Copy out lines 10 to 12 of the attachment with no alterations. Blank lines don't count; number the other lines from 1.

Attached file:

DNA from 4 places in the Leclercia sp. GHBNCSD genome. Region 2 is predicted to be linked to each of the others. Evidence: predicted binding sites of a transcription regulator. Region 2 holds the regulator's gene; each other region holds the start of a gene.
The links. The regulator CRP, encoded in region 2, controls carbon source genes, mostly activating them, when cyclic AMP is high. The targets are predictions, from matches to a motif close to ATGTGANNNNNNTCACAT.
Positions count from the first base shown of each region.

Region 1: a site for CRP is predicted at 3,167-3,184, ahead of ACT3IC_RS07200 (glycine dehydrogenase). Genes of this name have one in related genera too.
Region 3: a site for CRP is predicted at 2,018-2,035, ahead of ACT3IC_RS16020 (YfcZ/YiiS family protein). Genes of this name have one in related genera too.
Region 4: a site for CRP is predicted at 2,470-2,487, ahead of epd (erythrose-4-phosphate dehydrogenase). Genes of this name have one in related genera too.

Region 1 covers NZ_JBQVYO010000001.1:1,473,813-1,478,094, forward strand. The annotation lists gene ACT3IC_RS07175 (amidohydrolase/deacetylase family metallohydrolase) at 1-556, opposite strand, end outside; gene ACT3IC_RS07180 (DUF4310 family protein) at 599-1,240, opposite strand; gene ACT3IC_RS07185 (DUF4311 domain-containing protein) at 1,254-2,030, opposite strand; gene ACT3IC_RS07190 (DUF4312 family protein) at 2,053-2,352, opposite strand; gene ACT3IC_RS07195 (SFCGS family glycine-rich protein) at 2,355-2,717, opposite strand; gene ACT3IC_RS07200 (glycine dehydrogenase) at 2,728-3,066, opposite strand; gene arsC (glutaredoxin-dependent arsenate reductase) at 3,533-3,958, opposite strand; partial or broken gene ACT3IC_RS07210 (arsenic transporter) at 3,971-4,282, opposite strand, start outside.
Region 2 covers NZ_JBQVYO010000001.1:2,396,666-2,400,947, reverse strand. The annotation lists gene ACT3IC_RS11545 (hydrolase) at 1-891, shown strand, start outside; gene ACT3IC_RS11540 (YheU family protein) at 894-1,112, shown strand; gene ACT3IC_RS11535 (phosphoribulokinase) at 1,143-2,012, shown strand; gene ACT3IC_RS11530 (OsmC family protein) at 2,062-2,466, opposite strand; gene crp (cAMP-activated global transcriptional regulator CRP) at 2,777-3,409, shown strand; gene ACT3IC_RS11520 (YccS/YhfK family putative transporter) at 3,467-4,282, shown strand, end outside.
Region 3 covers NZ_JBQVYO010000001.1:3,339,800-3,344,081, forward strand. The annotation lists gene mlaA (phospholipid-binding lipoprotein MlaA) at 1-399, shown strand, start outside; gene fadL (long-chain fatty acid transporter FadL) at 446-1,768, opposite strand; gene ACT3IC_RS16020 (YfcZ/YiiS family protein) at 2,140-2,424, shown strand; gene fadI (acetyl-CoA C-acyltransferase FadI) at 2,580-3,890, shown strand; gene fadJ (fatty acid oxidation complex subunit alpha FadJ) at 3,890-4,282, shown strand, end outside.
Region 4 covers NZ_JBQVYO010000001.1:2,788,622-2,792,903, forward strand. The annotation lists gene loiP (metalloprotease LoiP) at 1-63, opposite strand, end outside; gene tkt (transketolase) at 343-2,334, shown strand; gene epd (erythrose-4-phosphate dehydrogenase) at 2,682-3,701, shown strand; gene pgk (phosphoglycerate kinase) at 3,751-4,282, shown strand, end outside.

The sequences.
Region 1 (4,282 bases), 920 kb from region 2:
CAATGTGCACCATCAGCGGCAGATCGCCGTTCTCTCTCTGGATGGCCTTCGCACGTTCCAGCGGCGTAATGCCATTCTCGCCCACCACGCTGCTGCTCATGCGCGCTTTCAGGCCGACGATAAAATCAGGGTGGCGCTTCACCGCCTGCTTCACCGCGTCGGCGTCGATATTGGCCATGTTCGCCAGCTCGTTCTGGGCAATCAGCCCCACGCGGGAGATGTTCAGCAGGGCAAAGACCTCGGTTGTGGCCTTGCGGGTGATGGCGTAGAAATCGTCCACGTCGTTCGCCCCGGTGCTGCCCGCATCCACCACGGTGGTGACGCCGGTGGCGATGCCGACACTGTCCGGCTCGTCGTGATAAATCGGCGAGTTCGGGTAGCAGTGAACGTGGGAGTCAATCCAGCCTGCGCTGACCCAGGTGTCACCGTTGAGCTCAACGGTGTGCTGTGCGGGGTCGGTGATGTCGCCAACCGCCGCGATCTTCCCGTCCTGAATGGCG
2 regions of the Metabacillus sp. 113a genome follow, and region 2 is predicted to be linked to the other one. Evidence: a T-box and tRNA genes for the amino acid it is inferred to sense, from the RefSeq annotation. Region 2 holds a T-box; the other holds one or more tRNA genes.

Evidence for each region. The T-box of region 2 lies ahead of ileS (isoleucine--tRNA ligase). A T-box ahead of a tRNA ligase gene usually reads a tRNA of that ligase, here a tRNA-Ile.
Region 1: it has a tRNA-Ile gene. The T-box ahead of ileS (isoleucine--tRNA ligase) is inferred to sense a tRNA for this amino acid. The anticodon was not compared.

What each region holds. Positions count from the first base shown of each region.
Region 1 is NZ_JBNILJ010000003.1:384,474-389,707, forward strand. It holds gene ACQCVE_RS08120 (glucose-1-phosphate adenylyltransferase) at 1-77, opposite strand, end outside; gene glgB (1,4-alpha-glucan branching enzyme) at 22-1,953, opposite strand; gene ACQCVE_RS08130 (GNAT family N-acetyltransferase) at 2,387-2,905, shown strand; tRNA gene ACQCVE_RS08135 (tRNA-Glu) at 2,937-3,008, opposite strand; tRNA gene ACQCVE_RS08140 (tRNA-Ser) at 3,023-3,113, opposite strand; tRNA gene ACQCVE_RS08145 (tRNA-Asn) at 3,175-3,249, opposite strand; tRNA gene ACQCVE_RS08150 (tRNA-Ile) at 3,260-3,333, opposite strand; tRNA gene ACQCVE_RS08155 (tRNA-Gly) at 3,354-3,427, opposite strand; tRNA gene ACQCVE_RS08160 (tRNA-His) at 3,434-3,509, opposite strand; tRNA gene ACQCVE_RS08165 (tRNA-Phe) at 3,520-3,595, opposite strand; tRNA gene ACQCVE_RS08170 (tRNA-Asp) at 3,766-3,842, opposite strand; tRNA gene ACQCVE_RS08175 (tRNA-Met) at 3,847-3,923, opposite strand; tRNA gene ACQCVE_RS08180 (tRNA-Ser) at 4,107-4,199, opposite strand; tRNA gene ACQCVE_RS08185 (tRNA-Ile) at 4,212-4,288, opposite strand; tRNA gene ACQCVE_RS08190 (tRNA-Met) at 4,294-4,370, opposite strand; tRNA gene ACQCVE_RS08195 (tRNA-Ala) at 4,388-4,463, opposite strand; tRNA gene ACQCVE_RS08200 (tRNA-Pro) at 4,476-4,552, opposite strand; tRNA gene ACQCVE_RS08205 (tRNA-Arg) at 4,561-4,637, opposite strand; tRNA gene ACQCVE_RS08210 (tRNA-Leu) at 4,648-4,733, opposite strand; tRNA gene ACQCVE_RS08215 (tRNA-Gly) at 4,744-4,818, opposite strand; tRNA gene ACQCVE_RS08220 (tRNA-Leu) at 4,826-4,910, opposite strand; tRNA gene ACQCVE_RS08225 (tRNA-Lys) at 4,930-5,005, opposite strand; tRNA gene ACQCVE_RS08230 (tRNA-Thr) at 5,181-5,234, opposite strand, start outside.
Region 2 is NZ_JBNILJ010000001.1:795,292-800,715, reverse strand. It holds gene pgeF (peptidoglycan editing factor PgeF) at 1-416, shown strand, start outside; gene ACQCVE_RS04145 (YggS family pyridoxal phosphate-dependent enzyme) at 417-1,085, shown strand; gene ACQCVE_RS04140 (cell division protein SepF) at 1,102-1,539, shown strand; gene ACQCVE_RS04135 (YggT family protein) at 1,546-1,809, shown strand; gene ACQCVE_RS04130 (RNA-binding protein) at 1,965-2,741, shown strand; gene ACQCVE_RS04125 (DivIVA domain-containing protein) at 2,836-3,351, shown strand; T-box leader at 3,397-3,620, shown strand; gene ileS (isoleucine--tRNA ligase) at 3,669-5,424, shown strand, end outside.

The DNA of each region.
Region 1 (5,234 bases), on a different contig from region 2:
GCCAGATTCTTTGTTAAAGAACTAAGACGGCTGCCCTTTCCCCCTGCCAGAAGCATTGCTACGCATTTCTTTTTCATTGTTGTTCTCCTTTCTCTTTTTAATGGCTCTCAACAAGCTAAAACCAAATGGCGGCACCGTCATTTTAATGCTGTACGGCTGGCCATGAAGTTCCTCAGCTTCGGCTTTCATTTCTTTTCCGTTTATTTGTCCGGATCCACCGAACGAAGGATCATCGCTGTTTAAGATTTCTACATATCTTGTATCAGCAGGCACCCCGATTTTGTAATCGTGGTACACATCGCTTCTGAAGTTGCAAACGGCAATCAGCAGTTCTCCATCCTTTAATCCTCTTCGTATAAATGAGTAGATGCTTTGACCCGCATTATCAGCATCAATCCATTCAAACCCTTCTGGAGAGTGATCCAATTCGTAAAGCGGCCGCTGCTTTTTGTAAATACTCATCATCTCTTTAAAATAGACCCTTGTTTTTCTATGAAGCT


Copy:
Region 4 covers NZ_JBQVYO010000001.1:2,788,622-2,792,903, forward strand. The annotation lists gene loiP (metalloprotease LoiP) at 1-63, opposite strand, end outside; gene tkt (transketolase) at 343-2,334, shown strand; gene epd (erythrose-4-phosphate dehydrogenase) at 2,682-3,701, shown strand; gene pgk (phosphoglycerate kinase) at 3,751-4,282, shown strand, end outside.

The sequences.
Region 1 (4,282 bases), 920 kb from region 2: